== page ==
CMS updates survey guidelines for antipsychotic drugs in dementia care

State Medicaid programs spent $329 million more than necessary by allowing certain prescriptions for brand-name drugs to be filled instead of generics in 2009, a conservative think tank said this week.

The American Enterprise Institute looked at a number of medications with generic equivalents for their study, from anti-psychotics to contraceptives. The single drug causing the greatest “estimated waste”—more than $60 million—was the anti-psychotic Risperdal, which is commonly used to treat dementia patients in nursing homes. The average amount Medicaid overspent on Risperdal per prescription was $137. The eight most wasteful brand-name drugs—which include anti-depressant Wellbutrin—cost state Medicaid programs roughly $279 million, according to the report. Five anti-convulsants—Lamictal, Depakote, Keppra, Topamax and Trileptal—totaled $169 million.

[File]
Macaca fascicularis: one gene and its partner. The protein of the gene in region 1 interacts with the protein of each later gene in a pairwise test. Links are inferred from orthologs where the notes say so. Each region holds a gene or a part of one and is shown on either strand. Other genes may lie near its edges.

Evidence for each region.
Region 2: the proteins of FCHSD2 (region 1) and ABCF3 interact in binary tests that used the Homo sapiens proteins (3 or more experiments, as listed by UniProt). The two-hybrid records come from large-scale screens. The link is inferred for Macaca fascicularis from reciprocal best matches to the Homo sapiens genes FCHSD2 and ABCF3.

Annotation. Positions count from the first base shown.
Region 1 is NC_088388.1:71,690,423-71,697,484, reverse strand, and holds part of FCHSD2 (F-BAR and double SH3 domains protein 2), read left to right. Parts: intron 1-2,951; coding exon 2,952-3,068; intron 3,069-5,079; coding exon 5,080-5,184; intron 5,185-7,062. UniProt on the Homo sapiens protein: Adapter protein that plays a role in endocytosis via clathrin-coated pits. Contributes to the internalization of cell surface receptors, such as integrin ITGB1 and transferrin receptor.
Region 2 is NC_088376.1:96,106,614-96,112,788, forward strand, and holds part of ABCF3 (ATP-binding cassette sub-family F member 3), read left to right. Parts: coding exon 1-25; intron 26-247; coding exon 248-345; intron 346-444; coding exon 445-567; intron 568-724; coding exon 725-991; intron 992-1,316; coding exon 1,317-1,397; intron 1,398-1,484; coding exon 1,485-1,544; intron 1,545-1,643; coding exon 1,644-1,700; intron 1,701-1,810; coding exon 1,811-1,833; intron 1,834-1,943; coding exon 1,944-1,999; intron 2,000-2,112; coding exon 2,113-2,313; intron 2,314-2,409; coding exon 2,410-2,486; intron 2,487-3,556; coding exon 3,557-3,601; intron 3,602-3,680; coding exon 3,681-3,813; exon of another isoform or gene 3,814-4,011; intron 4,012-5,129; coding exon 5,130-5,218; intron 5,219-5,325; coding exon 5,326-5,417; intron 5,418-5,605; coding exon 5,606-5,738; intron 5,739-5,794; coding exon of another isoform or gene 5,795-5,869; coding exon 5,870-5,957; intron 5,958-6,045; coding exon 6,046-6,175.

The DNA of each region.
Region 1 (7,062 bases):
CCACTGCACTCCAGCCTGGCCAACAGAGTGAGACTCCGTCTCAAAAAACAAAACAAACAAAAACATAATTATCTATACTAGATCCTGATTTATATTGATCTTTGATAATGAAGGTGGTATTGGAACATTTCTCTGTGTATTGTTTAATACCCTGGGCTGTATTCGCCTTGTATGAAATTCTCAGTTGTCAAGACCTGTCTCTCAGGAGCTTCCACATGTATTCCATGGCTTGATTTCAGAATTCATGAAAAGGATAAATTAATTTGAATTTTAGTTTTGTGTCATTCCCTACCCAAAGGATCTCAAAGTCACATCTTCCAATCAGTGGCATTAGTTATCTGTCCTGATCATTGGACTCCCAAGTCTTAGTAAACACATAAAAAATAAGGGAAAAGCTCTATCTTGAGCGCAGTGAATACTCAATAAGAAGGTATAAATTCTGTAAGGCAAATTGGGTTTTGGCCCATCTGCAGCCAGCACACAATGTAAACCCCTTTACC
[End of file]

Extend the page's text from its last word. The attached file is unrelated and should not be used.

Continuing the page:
States that over-spent the most were California ($102 million), Texas ($31 million), Georgia ($25 million) and Ohio ($21 million), according to report author Alex Brill. Thirty-six states permit a pharmacist to substitute a generic unless directed by a doctor and 16 states mandate a pharmacist to substitute unless overridden by a doctor, although almost all states require that the patient know when a generic is being given.

In 2009, Medicaid spent $20 billion on prescription medicines. That number is expected to rise, as health care reform will add 16 million people to Medicaid and Children’s Health Insurance Program by 2019.